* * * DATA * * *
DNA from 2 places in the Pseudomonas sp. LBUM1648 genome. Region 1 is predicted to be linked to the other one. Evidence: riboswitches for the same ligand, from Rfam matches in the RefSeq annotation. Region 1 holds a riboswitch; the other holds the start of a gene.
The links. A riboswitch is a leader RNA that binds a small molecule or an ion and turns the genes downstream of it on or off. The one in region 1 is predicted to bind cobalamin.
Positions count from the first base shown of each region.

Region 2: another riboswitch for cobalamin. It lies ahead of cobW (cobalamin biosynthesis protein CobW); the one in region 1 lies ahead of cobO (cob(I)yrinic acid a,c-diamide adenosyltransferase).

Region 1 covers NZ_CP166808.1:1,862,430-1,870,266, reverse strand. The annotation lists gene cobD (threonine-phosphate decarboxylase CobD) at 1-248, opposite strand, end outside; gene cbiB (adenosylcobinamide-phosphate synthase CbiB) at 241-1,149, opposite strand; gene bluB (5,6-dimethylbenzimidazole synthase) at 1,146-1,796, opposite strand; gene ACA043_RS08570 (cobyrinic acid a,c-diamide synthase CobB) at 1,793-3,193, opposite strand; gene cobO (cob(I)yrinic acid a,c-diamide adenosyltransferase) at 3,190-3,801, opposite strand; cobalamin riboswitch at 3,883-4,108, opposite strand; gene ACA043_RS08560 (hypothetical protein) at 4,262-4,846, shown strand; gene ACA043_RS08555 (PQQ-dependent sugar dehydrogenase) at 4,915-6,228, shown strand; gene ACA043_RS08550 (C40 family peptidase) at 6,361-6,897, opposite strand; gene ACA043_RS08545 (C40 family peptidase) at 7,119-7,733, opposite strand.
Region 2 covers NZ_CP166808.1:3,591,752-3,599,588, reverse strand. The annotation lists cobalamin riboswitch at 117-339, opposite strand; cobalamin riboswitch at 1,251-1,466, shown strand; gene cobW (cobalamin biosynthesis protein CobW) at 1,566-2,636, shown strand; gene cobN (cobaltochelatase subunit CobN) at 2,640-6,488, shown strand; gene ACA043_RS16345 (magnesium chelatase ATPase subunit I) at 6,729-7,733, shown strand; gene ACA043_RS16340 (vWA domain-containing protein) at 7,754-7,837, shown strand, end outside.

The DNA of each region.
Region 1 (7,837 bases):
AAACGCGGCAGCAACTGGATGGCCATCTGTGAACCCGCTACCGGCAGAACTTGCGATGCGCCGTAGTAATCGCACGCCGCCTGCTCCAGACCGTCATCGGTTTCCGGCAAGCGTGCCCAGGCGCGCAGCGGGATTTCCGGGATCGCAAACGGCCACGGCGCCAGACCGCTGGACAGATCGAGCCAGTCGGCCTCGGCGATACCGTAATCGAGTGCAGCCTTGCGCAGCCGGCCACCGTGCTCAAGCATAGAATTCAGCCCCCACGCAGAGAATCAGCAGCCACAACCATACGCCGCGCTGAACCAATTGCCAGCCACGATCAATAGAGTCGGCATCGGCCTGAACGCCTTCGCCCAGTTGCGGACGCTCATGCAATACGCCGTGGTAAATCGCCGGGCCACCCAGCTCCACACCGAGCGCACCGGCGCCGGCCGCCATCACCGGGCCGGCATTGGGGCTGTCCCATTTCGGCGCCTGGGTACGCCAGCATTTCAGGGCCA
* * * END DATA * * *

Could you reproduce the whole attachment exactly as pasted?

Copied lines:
DNA from 2 places in the Pseudomonas sp. LBUM1648 genome. Region 1 is predicted to be linked to the other one. Evidence: riboswitches for the same ligand, from Rfam matches in the RefSeq annotation. Region 1 holds a riboswitch; the other holds the start of a gene.
The links. A riboswitch is a leader RNA that binds a small molecule or an ion and turns the genes downstream of it on or off. The one in region 1 is predicted to bind cobalamin.
Positions count from the first base shown of each region.

Region 2: another riboswitch for cobalamin. It lies ahead of cobW (cobalamin biosynthesis protein CobW); the one in region 1 lies ahead of cobO (cob(I)yrinic acid a,c-diamide adenosyltransferase).

Region 1 covers NZ_CP166808.1:1,862,430-1,870,266, reverse strand. The annotation lists gene cobD (threonine-phosphate decarboxylase CobD) at 1-248, opposite strand, end outside; gene cbiB (adenosylcobinamide-phosphate synthase CbiB) at 241-1,149, opposite strand; gene bluB (5,6-dimethylbenzimidazole synthase) at 1,146-1,796, opposite strand; gene ACA043_RS08570 (cobyrinic acid a,c-diamide synthase CobB) at 1,793-3,193, opposite strand; gene cobO (cob(I)yrinic acid a,c-diamide adenosyltransferase) at 3,190-3,801, opposite strand; cobalamin riboswitch at 3,883-4,108, opposite strand; gene ACA043_RS08560 (hypothetical protein) at 4,262-4,846, shown strand; gene ACA043_RS08555 (PQQ-dependent sugar dehydrogenase) at 4,915-6,228, shown strand; gene ACA043_RS08550 (C40 family peptidase) at 6,361-6,897, opposite strand; gene ACA043_RS08545 (C40 family peptidase) at 7,119-7,733, opposite strand.
Region 2 covers NZ_CP166808.1:3,591,752-3,599,588, reverse strand. The annotation lists cobalamin riboswitch at 117-339, opposite strand; cobalamin riboswitch at 1,251-1,466, shown strand; gene cobW (cobalamin biosynthesis protein CobW) at 1,566-2,636, shown strand; gene cobN (cobaltochelatase subunit CobN) at 2,640-6,488, shown strand; gene ACA043_RS16345 (magnesium chelatase ATPase subunit I) at 6,729-7,733, shown strand; gene ACA043_RS16340 (vWA domain-containing protein) at 7,754-7,837, shown strand, end outside.

The DNA of each region.
Region 1 (7,837 bases):
AAACGCGGCAGCAACTGGATGGCCATCTGTGAACCCGCTACCGGCAGAACTTGCGATGCGCCGTAGTAATCGCACGCCGCCTGCTCCAGACCGTCATCGGTTTCCGGCAAGCGTGCCCAGGCGCGCAGCGGGATTTCCGGGATCGCAAACGGCCACGGCGCCAGACCGCTGGACAGATCGAGCCAGTCGGCCTCGGCGATACCGTAATCGAGTGCAGCCTTGCGCAGCCGGCCACCGTGCTCAAGCATAGAATTCAGCCCCCACGCAGAGAATCAGCAGCCACAACCATACGCCGCGCTGAACCAATTGCCAGCCACGATCAATAGAGTCGGCATCGGCCTGAACGCCTTCGCCCAGTTGCGGACGCTCATGCAATACGCCGTGGTAAATCGCCGGGCCACCCAGCTCCACACCGAGCGCACCGGCGCCGGCCGCCATCACCGGGCCGGCATTGGGGCTGTCCCATTTCGGCGCCTGGGTACGCCAGCATTTCAGGGCCA